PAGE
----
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The War Before the Revolution

Back to 1754: Washington's luck runs out and he and his men are soundly defeated by the French and their Indian allies at Fort Necessity, in what is now Pennsylvania. Washington is forced to sign a capitulation letter. In the exhibit hall we see a life-size Washington, hunched over, his clothes muddy, his hand covering a weary brow as he reads a surrender document in which he admits to assassinating Jumonville. (But it was in French! Couldn't read it! Also they had the bad habit of writing the letter "s" as if it were an "f," which makes it hard to read words like "assassinate.")

"This is a private moment after he signed the capitulation letter. His public career is over almost before it's begun. To me, that is a very human George Washington," says exhibit curator Scott Stephenson.

This backcountry drama has global repercussions as news of the Jumonville affair reaches Europe. Britain and France are soon in a full-blown war, one that spreads around the globe.

"The volley fired by a young Virginian in the backwoods of America set the world on fire," wrote historian Horace Walpole.

But right about this point is where the French and Indian War becomes fiendishly complicated. It is engulfed in the larger conflict known as the Seven Years' War. The exhibit shows how the fighting spreads to such places as the Caribbean, West Africa, the steppes of Russia, India and the Philippines. There's a painting in the exhibit of a great battle east of Prague between the Prussians and the Austrians. The modest war of George Washington gets globalized beyond recognition.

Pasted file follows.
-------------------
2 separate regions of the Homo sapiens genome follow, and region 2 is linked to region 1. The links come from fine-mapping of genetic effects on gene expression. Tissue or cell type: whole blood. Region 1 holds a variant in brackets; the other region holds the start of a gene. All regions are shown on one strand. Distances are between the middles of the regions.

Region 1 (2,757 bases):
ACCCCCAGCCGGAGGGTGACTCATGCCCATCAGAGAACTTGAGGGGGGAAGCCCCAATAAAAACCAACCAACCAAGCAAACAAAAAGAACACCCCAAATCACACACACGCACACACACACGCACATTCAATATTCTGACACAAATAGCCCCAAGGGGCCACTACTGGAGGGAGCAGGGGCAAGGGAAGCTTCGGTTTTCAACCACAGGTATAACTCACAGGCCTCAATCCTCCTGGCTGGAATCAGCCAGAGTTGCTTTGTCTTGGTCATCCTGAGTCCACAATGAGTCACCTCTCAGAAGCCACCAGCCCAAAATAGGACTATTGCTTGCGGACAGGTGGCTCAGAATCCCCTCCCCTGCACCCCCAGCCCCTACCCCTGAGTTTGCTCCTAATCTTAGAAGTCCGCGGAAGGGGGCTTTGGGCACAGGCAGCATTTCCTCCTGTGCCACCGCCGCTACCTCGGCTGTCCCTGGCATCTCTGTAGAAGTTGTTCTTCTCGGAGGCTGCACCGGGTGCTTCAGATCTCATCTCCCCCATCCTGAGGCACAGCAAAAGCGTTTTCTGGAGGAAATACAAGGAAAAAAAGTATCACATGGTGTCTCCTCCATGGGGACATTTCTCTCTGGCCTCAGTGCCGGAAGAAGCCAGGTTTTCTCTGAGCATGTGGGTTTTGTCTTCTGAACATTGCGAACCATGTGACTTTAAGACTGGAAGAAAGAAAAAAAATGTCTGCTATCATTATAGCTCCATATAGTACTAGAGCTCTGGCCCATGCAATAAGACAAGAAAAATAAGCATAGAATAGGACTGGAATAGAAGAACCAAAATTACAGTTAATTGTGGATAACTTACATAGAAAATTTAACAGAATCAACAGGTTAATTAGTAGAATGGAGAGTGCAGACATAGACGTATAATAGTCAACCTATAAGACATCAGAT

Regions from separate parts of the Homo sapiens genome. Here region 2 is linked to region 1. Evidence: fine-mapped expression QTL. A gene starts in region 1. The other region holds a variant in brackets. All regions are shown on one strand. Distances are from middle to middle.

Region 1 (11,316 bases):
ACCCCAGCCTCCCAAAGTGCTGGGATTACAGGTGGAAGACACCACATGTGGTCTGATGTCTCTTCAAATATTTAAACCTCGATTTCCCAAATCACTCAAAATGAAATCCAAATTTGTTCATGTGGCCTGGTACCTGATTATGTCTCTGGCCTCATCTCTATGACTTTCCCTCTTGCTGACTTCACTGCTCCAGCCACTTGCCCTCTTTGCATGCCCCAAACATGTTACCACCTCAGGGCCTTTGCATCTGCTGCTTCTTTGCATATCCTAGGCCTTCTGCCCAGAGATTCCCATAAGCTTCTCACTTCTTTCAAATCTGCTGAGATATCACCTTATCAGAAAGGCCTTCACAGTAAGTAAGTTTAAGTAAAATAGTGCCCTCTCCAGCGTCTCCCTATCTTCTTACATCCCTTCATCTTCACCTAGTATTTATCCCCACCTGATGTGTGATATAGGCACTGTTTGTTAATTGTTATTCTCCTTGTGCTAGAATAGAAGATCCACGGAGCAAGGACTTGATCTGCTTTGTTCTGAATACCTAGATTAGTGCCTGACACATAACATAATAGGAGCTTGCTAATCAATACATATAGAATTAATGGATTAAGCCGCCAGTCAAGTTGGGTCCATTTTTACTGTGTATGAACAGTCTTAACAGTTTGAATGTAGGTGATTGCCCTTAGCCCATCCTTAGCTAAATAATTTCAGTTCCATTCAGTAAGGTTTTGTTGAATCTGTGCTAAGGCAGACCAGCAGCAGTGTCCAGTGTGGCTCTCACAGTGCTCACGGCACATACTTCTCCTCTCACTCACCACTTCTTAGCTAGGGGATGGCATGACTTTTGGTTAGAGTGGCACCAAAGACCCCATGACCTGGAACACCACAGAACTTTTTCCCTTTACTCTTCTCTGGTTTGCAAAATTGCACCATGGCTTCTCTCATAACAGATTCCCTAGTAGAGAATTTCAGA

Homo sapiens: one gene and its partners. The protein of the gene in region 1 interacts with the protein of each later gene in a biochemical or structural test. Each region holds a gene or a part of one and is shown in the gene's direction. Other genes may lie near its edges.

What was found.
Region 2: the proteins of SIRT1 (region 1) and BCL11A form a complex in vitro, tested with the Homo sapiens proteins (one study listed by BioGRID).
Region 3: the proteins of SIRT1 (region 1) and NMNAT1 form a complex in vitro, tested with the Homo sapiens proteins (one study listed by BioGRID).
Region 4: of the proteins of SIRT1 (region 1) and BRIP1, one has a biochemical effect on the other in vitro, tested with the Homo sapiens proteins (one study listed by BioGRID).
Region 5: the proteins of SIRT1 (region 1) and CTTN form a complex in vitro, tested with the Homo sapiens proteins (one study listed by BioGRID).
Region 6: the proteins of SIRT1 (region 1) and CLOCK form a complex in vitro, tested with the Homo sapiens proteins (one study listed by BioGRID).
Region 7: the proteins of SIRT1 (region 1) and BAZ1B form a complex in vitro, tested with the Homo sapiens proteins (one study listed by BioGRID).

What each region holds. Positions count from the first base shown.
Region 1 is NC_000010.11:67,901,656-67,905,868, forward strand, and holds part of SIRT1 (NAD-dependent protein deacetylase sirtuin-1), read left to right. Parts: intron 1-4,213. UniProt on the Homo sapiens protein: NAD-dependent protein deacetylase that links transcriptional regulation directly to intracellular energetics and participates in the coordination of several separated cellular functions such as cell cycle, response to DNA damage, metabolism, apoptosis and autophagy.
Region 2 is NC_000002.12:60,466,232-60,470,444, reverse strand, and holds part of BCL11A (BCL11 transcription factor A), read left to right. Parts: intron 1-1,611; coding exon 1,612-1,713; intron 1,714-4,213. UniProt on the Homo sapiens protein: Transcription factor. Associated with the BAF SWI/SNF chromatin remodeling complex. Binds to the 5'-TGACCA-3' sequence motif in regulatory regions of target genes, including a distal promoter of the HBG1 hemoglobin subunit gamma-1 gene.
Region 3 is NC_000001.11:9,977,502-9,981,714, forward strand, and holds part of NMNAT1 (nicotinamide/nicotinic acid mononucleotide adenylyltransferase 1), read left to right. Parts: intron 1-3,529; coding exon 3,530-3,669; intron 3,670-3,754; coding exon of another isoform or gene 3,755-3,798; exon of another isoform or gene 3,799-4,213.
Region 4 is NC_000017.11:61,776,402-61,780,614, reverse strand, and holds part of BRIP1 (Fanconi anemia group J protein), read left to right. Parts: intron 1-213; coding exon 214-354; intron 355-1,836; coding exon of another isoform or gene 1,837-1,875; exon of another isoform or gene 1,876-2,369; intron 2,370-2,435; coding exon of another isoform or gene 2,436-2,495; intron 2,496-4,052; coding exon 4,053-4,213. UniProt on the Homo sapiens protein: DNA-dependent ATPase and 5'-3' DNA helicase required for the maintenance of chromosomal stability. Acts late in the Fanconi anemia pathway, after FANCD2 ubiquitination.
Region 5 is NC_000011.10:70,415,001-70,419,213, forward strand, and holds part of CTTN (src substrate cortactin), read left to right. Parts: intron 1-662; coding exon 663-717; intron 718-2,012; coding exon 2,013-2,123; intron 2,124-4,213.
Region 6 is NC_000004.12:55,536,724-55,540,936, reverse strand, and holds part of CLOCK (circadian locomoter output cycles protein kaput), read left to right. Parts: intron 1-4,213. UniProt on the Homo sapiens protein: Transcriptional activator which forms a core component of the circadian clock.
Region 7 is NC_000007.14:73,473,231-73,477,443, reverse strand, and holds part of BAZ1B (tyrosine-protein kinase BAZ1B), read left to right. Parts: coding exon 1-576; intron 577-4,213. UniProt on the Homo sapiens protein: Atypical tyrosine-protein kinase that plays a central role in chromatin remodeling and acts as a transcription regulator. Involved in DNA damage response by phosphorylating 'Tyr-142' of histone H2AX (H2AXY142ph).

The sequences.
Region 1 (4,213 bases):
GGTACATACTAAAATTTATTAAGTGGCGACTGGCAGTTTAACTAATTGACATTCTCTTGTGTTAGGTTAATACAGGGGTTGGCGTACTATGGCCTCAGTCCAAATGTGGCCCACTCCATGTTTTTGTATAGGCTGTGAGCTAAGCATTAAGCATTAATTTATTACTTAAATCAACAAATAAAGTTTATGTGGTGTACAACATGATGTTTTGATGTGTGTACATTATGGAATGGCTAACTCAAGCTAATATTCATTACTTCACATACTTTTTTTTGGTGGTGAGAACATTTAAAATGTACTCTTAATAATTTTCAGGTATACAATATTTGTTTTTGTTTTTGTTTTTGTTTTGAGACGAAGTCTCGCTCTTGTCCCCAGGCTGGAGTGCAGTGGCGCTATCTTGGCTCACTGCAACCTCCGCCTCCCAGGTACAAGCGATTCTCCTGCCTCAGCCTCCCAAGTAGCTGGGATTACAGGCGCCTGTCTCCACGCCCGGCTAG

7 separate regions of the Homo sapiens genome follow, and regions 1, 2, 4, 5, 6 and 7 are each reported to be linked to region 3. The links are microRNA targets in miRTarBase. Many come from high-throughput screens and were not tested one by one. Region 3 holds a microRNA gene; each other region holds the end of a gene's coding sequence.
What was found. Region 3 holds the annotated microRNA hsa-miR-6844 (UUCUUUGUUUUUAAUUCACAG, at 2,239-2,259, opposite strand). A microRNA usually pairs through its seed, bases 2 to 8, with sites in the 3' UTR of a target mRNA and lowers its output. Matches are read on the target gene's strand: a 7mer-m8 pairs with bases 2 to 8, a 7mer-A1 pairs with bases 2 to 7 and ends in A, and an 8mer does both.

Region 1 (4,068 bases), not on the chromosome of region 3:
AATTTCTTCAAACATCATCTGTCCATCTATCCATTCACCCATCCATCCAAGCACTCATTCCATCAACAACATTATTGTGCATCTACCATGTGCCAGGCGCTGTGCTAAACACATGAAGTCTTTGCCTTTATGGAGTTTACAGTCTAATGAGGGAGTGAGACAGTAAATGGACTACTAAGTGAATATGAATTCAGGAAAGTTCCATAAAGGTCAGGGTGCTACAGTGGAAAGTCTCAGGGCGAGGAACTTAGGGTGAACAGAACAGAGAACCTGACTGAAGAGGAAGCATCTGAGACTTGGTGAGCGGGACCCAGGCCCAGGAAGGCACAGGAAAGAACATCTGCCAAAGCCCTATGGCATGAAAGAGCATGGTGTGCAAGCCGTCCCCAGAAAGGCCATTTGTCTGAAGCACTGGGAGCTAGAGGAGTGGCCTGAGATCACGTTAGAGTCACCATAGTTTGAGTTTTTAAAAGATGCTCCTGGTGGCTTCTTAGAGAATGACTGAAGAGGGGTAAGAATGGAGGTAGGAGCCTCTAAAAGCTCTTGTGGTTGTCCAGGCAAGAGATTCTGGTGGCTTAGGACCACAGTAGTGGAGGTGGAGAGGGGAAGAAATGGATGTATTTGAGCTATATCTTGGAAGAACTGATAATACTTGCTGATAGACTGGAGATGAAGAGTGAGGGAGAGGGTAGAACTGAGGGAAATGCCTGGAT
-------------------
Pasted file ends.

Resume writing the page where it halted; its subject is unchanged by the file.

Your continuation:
Even the name, the Seven Years' War, is a slap at America, since it supposedly begins in 1756, as though what happened in North America in 1753 and 1754 and 1755 didn't matter.

Thus, from our standpoint today, the French and Indian War has much to overcome. It's too complicated, geographically and geopolitically. From a marketing standpoint, it's unfortunate that the decisive battle in North America takes place in the city of Quebec and not in, say, Manhattan.

Americans prefer history to be about us. "Clash of Empires" is a necessary corrective, clarifying a fuzzy patch in our collective memory, recalibrating our sense of how we got here, and reminding us that American history didn't begin in 1776.

And as for what to call the war, the companion book to the exhibit is subtitled, "The British, French & Indian War."

Eventually we'll figure this thing out.

Clash of Empires runs through March 15 at the International Gallery in the S. Dillon Ripley Center. 1100 Jefferson Dr. SW. Open daily except Dec. 25, 10 a.m.-5:30 p.m. Free.

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